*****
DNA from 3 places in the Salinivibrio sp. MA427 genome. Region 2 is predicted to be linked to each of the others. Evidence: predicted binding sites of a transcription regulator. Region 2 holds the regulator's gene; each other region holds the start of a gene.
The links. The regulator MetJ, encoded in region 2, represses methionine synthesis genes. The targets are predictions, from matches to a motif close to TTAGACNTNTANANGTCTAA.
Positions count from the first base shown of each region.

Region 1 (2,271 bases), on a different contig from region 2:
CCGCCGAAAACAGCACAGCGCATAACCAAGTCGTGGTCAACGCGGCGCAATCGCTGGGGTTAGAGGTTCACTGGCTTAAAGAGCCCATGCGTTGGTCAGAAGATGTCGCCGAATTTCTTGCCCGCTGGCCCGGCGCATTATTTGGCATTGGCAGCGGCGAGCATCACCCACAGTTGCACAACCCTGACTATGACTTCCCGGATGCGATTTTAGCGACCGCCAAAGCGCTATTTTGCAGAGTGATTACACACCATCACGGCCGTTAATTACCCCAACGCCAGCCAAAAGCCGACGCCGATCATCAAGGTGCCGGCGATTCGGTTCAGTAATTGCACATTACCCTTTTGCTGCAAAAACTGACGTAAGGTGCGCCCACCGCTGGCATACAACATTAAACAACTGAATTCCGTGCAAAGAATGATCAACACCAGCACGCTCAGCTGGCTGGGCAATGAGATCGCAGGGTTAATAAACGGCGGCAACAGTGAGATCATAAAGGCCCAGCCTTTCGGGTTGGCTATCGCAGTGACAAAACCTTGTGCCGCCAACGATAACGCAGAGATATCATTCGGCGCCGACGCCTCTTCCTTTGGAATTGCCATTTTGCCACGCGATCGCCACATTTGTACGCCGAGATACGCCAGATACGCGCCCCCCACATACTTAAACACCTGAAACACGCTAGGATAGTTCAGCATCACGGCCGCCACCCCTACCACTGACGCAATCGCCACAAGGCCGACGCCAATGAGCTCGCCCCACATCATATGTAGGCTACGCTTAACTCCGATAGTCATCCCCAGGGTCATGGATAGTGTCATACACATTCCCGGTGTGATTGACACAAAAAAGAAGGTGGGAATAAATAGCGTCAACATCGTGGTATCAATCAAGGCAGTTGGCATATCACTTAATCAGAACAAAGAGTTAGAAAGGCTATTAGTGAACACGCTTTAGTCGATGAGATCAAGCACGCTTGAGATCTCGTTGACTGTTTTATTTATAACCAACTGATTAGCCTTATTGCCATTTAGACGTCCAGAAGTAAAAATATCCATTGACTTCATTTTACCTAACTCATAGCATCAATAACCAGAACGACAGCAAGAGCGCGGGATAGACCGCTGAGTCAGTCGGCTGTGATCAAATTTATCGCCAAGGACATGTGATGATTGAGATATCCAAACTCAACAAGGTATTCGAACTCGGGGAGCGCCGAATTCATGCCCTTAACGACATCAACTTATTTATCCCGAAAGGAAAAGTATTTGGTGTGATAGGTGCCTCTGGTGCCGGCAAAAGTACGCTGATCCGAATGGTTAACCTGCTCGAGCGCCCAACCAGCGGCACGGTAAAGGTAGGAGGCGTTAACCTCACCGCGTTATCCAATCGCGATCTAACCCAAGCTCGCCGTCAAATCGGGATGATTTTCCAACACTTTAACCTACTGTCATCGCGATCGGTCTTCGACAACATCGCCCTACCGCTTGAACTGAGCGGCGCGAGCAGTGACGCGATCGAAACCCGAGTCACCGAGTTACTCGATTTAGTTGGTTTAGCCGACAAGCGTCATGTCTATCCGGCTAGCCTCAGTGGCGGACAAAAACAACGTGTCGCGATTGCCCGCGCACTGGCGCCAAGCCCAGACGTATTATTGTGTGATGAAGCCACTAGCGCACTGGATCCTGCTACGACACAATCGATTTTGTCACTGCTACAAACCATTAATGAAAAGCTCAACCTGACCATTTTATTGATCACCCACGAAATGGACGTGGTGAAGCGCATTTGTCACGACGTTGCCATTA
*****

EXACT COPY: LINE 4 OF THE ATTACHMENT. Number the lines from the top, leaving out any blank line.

Region 1 (2,271 bases), on a different contig from region 2: